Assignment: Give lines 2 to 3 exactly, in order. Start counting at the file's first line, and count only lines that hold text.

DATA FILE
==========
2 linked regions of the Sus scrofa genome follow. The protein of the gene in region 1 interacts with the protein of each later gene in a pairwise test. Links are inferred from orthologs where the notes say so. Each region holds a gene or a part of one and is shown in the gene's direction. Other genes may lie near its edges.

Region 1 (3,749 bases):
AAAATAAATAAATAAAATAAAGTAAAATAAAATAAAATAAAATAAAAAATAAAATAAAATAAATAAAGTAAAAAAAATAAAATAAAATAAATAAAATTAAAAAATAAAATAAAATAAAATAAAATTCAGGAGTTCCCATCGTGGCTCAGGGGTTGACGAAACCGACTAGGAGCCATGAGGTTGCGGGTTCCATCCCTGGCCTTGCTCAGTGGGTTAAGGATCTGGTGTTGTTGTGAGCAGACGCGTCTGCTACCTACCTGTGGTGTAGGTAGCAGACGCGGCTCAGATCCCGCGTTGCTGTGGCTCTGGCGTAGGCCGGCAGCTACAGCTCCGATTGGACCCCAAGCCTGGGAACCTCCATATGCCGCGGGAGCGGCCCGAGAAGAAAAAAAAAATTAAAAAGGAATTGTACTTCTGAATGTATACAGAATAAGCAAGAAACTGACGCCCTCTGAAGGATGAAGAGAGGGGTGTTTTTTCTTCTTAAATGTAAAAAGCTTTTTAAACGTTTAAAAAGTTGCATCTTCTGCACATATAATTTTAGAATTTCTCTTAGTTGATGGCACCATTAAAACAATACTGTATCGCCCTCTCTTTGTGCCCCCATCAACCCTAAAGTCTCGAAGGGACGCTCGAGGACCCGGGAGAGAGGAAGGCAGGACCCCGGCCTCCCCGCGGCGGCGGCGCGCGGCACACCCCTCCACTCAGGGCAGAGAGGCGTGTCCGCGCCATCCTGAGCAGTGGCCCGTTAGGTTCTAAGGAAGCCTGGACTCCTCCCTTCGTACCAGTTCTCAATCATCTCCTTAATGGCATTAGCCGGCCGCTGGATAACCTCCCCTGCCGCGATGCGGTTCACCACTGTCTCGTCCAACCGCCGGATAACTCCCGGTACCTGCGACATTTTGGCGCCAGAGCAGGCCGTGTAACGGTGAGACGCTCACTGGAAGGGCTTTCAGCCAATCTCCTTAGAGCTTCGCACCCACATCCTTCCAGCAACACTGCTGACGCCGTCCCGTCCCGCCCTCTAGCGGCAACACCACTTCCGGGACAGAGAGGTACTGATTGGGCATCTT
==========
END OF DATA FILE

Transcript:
Region 1 (3,749 bases):
AAAATAAATAAATAAAATAAAGTAAAATAAAATAAAATAAAATAAAAAATAAAATAAAATAAATAAAGTAAAAAAAATAAAATAAAATAAATAAAATTAAAAAATAAAATAAAATAAAATAAAATTCAGGAGTTCCCATCGTGGCTCAGGGGTTGACGAAACCGACTAGGAGCCATGAGGTTGCGGGTTCCATCCCTGGCCTTGCTCAGTGGGTTAAGGATCTGGTGTTGTTGTGAGCAGACGCGTCTGCTACCTACCTGTGGTGTAGGTAGCAGACGCGGCTCAGATCCCGCGTTGCTGTGGCTCTGGCGTAGGCCGGCAGCTACAGCTCCGATTGGACCCCAAGCCTGGGAACCTCCATATGCCGCGGGAGCGGCCCGAGAAGAAAAAAAAAATTAAAAAGGAATTGTACTTCTGAATGTATACAGAATAAGCAAGAAACTGACGCCCTCTGAAGGATGAAGAGAGGGGTGTTTTTTCTTCTTAAATGTAAAAAGCTTTTTAAACGTTTAAAAAGTTGCATCTTCTGCACATATAATTTTAGAATTTCTCTTAGTTGATGGCACCATTAAAACAATACTGTATCGCCCTCTCTTTGTGCCCCCATCAACCCTAAAGTCTCGAAGGGACGCTCGAGGACCCGGGAGAGAGGAAGGCAGGACCCCGGCCTCCCCGCGGCGGCGGCGCGCGGCACACCCCTCCACTCAGGGCAGAGAGGCGTGTCCGCGCCATCCTGAGCAGTGGCCCGTTAGGTTCTAAGGAAGCCTGGACTCCTCCCTTCGTACCAGTTCTCAATCATCTCCTTAATGGCATTAGCCGGCCGCTGGATAACCTCCCCTGCCGCGATGCGGTTCACCACTGTCTCGTCCAACCGCCGGATAACTCCCGGTACCTGCGACATTTTGGCGCCAGAGCAGGCCGTGTAACGGTGAGACGCTCACTGGAAGGGCTTTCAGCCAATCTCCTTAGAGCTTCGCACCCACATCCTTCCAGCAACACTGCTGACGCCGTCCCGTCCCGCCCTCTAGCGGCAACACCACTTCCGGGACAGAGAGGTACTGATTGGGCATCTT